At first glance Nishi-Kasai is just like any other town in Tokyo. The neighborhood in Edogawa Ward has a busy station area with the usual shops, cram schools and convenience stores. But there’s more to this riverside community than first meets the eye.
Alongside the gridded downtown streets and simmering shо̄tengai, a South Asian community has fostered a local neighborhood that has earned the nickname “Little India”. This community has become an intrinsic part of the area, which is woven with home-spun Indian eateries, specialist shops and local events — though it hasn’t always been that way.
Things didn’t properly start to develop in terms of urban residential living until 1979 when Nishi-Kasai Station first opened as part of the Tokyo Metro. But where multi-storey apartment blocks and commercial ventures now slot in along the side streets, once upon a time lay tidal flats and coastal farms.
A Seaside Town Without the Sea
Nishi-Kasai’s story has always been dictated by its location. Today it may be situated on the banks of the Arakawa river, but originally the town faced the water of Tokyo Bay and went by the name Kasaiura or Kasai Kaigan (“Kasai Seaside”). Instead of modern paved streets and concrete buildings, the area at mouth of the river consisted of a complex carpet of vast tidal flats, small islands and wetlands. These shallow waters were punctuated by Sanmaishu, a tidal island which stretched into the bay for three kilometers, providing a haven for wildlife and the perfect conditions for clams and seaweed farming.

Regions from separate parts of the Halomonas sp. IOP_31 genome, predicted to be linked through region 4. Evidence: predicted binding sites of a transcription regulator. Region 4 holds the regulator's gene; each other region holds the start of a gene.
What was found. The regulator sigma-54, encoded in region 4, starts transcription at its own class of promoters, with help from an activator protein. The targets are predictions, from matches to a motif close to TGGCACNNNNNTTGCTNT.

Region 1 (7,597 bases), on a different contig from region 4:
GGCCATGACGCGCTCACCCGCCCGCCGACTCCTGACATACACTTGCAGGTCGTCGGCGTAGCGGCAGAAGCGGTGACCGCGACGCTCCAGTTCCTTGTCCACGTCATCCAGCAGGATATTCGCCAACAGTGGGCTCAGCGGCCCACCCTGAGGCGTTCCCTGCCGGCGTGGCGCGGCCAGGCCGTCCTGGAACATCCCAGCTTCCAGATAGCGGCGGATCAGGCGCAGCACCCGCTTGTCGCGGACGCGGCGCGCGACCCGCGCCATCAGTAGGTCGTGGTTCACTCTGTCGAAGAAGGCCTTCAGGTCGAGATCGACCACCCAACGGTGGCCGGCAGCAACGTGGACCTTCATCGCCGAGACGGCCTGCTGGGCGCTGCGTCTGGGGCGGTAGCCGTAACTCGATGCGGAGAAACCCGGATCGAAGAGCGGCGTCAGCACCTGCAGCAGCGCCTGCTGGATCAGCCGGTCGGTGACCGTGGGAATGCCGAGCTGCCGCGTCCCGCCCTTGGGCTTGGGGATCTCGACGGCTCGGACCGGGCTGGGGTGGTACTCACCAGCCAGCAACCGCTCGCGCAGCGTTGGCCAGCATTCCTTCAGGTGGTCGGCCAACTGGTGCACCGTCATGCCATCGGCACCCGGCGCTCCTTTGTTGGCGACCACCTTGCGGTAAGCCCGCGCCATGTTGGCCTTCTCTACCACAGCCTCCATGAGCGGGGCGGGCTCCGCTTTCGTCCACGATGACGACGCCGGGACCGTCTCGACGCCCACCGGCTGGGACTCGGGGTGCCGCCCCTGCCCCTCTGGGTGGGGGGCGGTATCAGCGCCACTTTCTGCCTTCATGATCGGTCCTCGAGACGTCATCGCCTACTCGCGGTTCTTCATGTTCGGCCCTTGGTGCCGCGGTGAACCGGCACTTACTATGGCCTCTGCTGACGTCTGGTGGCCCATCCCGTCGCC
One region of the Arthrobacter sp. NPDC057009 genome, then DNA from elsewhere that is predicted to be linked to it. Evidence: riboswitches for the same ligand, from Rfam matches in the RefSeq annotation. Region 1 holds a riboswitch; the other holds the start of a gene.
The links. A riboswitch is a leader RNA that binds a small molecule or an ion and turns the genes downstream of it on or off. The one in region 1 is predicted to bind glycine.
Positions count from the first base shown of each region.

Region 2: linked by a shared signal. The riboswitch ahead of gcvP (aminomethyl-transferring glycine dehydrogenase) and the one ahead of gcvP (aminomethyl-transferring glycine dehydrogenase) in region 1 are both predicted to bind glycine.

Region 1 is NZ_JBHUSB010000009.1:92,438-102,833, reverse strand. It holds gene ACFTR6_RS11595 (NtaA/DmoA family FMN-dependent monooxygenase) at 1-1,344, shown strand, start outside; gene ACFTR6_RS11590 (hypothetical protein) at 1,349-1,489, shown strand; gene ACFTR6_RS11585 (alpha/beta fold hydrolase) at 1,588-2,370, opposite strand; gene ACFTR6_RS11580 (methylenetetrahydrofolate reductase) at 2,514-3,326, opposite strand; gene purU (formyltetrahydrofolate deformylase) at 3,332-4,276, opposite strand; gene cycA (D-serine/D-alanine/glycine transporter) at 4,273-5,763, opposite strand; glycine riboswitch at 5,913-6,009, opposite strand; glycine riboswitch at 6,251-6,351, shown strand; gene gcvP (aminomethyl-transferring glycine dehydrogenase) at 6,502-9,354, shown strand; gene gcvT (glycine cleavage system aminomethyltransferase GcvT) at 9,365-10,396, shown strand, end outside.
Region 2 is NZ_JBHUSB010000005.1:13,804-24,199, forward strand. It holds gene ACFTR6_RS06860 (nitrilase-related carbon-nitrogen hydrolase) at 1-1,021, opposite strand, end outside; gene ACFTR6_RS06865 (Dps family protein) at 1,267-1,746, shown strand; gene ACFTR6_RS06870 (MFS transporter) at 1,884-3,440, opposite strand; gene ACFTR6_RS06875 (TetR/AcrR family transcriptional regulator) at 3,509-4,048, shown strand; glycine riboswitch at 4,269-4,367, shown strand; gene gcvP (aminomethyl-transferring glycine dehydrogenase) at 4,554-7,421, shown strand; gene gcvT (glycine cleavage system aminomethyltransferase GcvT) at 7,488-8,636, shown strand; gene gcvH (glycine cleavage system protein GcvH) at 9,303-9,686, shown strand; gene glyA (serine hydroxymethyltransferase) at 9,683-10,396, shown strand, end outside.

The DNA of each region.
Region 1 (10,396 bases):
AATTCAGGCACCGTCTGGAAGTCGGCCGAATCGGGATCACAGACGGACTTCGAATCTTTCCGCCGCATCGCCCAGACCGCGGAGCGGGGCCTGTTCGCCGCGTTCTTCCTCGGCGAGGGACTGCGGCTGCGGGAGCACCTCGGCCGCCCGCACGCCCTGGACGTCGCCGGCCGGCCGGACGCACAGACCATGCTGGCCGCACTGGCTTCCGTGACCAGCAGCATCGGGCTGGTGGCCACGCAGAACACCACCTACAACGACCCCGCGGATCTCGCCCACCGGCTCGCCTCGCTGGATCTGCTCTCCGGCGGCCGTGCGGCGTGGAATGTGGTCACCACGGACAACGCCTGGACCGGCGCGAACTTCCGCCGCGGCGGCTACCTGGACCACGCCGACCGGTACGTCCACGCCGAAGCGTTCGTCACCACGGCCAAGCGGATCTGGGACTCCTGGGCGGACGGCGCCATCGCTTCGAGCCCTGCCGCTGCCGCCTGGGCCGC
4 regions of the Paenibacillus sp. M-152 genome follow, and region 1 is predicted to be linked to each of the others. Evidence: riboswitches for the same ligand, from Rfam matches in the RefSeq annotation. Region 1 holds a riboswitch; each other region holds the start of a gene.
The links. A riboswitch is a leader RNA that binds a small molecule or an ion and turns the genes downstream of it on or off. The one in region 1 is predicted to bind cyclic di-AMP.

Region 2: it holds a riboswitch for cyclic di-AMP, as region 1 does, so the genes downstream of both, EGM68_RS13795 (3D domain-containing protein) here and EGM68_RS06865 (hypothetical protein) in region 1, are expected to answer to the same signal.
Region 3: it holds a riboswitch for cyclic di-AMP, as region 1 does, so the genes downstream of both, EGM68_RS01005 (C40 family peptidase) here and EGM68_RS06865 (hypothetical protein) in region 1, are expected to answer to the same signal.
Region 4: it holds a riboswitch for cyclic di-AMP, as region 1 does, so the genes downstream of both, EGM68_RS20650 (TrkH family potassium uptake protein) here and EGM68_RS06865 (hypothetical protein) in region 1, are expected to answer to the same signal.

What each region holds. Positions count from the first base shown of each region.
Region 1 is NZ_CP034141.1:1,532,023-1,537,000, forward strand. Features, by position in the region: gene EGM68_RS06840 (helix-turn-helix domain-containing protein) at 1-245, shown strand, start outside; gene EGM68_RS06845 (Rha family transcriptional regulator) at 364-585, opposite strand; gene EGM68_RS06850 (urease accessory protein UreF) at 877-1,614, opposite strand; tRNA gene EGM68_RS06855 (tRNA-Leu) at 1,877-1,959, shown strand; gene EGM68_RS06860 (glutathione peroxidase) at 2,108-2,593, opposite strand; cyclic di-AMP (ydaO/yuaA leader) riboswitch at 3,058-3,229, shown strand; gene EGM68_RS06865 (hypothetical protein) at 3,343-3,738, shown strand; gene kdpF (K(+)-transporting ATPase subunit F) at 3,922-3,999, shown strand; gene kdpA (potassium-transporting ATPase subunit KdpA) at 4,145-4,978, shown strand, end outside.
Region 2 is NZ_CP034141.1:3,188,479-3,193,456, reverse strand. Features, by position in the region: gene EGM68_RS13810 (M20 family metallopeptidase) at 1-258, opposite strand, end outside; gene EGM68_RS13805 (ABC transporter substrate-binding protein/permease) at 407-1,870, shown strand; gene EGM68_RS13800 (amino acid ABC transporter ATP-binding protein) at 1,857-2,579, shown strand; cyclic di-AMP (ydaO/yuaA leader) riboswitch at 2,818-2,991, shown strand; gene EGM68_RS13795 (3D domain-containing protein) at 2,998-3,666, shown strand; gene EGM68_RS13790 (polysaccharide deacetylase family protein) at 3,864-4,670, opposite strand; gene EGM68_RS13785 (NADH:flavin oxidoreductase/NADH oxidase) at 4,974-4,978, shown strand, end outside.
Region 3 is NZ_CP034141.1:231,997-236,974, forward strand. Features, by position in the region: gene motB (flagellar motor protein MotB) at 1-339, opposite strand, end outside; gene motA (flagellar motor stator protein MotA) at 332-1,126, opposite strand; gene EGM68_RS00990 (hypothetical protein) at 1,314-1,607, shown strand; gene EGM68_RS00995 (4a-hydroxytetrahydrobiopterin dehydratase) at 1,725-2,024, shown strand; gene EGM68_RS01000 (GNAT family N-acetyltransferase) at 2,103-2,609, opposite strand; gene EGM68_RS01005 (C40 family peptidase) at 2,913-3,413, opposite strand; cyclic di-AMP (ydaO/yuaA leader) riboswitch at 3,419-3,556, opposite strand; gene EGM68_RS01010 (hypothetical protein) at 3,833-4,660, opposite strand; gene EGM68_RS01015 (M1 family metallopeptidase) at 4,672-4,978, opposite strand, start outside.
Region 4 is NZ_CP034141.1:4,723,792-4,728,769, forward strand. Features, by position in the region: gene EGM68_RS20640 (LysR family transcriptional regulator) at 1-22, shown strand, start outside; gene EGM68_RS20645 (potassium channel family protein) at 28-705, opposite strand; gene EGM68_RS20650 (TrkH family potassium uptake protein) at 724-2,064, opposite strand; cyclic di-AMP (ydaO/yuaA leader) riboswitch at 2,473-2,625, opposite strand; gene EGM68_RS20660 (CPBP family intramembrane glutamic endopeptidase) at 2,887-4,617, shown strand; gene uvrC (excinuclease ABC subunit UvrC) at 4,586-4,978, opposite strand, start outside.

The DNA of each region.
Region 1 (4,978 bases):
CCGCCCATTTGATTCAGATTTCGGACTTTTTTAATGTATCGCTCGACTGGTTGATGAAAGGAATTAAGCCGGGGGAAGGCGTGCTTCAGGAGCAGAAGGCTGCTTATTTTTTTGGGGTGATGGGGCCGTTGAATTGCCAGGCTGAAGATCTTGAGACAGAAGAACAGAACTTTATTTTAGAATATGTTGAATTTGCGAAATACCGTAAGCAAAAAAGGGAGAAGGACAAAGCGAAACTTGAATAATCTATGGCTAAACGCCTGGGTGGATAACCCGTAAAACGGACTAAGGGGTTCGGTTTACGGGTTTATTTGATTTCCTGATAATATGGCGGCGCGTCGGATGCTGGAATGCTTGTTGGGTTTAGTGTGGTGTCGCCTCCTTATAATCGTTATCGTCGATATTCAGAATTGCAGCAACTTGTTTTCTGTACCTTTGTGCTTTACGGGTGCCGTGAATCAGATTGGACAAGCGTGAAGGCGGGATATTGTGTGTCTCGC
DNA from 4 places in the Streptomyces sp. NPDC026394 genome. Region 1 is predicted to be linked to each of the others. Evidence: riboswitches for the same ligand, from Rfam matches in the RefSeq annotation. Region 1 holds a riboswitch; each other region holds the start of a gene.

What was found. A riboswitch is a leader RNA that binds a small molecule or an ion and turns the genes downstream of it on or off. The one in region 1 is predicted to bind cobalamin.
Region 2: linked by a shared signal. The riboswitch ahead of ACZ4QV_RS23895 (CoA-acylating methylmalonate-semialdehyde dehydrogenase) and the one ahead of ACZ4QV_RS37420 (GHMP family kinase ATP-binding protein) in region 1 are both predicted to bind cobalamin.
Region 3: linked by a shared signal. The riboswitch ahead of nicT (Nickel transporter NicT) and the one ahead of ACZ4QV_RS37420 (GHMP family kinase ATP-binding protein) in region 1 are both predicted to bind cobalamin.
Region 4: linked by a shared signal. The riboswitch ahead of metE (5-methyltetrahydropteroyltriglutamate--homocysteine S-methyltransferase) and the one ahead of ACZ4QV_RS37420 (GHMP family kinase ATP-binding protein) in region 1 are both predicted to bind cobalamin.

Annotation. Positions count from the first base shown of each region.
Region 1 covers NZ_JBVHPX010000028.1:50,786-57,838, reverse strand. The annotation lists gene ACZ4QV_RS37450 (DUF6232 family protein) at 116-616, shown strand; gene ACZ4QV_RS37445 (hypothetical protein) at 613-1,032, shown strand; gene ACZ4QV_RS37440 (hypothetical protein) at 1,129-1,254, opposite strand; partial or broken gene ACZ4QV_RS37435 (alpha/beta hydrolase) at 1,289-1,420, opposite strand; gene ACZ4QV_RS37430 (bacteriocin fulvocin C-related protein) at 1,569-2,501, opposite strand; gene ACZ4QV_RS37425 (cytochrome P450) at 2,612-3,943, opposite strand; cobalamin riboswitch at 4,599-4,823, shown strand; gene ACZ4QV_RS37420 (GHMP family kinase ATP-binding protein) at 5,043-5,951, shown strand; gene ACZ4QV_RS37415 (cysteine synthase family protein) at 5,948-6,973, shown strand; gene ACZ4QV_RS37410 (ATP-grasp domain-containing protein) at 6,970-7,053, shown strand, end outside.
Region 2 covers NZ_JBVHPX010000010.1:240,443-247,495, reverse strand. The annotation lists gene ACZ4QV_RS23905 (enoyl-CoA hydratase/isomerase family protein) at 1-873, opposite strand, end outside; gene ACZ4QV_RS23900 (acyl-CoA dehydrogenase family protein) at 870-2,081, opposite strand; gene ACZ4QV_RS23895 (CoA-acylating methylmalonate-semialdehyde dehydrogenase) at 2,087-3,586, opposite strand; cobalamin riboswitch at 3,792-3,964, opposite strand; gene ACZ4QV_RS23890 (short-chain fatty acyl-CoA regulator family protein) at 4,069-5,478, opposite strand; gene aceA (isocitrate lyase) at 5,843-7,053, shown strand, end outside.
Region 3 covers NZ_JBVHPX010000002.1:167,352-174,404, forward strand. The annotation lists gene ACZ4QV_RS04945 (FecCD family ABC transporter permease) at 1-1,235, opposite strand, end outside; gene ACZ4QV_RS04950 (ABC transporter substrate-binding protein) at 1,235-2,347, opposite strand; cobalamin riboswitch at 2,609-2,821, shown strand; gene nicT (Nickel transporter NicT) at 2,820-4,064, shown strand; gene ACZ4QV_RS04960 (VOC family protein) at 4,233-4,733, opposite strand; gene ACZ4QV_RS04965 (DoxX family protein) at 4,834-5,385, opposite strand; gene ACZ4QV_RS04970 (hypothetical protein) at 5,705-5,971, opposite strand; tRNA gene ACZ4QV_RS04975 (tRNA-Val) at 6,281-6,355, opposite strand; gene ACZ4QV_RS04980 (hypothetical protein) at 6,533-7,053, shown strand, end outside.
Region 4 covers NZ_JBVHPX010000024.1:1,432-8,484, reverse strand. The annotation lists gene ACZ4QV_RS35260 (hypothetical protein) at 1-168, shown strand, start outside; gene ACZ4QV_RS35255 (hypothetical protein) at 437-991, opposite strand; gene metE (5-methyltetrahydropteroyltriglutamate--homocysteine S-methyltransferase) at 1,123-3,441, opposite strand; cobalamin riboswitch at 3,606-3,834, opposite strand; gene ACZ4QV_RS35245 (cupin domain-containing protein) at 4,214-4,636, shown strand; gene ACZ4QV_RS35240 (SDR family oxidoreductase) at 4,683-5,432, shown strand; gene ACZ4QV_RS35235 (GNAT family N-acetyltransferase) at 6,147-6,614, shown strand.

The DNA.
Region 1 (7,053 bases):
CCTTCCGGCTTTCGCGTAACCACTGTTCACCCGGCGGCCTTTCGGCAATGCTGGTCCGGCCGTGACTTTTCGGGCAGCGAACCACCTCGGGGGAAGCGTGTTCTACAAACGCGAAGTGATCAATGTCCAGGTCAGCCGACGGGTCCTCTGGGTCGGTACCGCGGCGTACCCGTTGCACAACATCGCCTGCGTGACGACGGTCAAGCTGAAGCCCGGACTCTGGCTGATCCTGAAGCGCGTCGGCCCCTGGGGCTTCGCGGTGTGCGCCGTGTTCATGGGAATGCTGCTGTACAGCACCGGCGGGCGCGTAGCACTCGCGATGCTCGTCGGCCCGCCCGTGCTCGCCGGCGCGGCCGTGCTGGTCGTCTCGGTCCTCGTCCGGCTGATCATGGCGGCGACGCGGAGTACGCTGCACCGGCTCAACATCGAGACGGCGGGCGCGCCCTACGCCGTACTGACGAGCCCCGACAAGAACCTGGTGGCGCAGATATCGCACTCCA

The sea level location meant that the district was under the constant threat of flooding. During the Edo period various attempts were made to control the flooding. The Great Flood of 1910 brought disaster; caused by heavy rains from typhoons, it displaced an estimated 1.5 million people in Tokyo alone. The catastrophe prompted the construction of the Arakawa Floodway, built in an attempt to mitigate any future flooding. Still, much of the district remained sparsely populated until after World War 2.
Typhoon Kathleen in 1947 and Typhoon Kitty in 1949 also caused severe damage to the town and led to embankments being built along the coast to protect the capital. By 1972 the large-scale Kasai Offshore Development Project reclaimed the shallow coastal waters and the whole of Nishi-Kasai was finally cut off from Tokyo Bay entirely. This is when the town as it looks today began to take shape: Wide city roads and gridded urban streets were built and the urban area saw the arrival of hospitals, grocery stores and schools.
The much-needed urban development not only helped protect Tokyo from the threat of flooding but also made Nishi-Kasai a more attractive area to live. By the turn of the century, the now modern town began welcoming a growing South Asian population, an occurrence that would eventually lead to its nickname of “Little India”.
A Blossoming Indian Enclave
Like many immigrant communities, the Indian population in Nishi-Kasai grew up through connections and convenience. The increase of South Asian people moving to Japan, however, is down to something a little different.
As the world rolled ever closer to the turn of the millennium, it seemed that everyone suddenly got worried about one thing. Not that the world might end or what the new millennium will bring (hint: climate change, pandemics and social upheaval), but a little something called the Millenium Bug.
This techy glitch threatened to cause global computer chaos; anything with an inbuilt computer wouldn’t be able to comprehend the year changing from ‘99 to ‘00 and so fundamentally would not know what day it was. IT engineers, mainly from India, were drafted into Tokyo to help work on the problem.
Thankfully, the massive malfunction was very much overplayed and we all lived happily ever after — as did many of the Indian tech specialists who had originally moved to Japan to work on the issue. The population of Indians in the area hastily grew after 2001 with the loosening of visa requirements for Indian IT engineers.